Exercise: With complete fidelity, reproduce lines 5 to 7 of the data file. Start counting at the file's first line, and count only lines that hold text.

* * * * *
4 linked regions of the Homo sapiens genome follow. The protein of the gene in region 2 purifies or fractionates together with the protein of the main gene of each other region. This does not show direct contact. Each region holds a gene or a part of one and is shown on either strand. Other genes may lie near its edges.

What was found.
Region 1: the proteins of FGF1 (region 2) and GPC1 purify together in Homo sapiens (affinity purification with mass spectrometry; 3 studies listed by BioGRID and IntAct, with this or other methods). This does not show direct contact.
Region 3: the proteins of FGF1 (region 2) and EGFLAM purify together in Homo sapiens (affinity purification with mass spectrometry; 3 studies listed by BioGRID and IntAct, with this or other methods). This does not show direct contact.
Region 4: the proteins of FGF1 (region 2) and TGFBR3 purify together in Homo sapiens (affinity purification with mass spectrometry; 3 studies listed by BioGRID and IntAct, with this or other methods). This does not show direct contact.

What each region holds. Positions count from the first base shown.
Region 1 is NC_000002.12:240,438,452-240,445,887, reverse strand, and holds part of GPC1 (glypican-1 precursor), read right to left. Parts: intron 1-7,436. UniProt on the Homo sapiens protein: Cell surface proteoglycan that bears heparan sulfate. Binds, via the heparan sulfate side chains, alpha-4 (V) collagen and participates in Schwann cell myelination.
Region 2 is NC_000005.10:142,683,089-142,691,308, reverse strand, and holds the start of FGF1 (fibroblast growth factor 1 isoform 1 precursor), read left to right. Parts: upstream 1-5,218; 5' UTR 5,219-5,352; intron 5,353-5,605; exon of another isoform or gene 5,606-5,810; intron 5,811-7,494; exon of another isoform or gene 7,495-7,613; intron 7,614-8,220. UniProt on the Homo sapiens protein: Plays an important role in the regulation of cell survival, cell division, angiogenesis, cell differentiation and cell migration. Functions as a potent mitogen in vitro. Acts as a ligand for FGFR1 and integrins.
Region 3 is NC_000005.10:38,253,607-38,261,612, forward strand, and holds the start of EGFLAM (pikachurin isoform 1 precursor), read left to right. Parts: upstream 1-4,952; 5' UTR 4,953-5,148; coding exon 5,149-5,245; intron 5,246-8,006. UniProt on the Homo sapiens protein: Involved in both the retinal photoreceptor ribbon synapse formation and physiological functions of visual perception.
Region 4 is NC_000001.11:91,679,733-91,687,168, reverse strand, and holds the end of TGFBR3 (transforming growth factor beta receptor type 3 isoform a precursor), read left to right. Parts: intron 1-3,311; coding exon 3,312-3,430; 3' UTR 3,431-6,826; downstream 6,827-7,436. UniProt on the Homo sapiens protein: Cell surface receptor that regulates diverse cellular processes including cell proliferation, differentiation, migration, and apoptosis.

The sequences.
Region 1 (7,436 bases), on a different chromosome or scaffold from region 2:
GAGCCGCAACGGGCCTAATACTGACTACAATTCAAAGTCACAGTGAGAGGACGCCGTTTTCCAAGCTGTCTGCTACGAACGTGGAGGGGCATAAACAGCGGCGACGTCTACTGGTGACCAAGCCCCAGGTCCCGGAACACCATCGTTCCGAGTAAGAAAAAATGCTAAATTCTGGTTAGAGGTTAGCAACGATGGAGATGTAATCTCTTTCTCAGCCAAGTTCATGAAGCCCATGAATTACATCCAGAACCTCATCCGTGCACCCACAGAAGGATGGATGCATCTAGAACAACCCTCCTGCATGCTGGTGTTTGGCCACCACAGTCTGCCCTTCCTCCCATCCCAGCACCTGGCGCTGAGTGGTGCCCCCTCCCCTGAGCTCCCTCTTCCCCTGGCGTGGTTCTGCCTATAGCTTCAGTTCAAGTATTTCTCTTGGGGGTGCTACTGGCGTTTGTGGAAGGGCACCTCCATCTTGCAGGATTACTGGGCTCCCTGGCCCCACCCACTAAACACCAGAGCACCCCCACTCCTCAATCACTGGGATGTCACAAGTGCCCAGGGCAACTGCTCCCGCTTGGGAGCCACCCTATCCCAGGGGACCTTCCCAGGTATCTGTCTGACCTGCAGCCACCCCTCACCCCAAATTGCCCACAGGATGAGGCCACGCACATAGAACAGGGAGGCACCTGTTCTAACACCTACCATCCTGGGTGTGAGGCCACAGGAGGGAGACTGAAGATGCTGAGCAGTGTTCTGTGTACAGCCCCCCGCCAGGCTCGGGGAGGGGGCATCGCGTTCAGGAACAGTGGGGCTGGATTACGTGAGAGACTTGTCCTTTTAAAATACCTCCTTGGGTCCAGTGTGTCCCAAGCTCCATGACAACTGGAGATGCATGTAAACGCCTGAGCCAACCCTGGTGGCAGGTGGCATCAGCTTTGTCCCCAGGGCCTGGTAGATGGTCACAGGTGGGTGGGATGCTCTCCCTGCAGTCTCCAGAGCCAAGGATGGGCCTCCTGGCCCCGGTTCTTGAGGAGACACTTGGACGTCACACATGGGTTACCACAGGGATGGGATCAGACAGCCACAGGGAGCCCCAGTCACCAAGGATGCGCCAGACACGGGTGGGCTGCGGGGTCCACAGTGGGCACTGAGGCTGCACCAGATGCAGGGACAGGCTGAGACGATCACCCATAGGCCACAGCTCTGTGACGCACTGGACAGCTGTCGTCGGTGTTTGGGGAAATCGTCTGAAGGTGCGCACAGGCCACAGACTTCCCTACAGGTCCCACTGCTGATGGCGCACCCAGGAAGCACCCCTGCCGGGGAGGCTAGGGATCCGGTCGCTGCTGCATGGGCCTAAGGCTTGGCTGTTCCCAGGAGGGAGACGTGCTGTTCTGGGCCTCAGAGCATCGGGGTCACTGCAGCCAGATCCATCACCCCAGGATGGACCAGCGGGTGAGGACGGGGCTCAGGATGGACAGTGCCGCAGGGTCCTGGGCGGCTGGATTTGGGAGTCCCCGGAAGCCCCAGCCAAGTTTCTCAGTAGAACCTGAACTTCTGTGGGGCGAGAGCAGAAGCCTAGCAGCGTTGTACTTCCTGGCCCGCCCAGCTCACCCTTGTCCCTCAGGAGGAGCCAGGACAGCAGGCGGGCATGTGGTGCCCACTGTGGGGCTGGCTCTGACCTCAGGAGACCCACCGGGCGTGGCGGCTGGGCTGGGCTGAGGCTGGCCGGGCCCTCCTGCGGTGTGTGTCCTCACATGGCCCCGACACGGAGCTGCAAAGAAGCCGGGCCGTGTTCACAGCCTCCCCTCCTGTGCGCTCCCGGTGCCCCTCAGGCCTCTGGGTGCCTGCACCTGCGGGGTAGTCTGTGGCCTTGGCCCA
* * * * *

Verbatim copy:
Region 4: the proteins of FGF1 (region 2) and TGFBR3 purify together in Homo sapiens (affinity purification with mass spectrometry; 3 studies listed by BioGRID and IntAct, with this or other methods). This does not show direct contact.

What each region holds. Positions count from the first base shown.
Region 1 is NC_000002.12:240,438,452-240,445,887, reverse strand, and holds part of GPC1 (glypican-1 precursor), read right to left. Parts: intron 1-7,436. UniProt on the Homo sapiens protein: Cell surface proteoglycan that bears heparan sulfate. Binds, via the heparan sulfate side chains, alpha-4 (V) collagen and participates in Schwann cell myelination.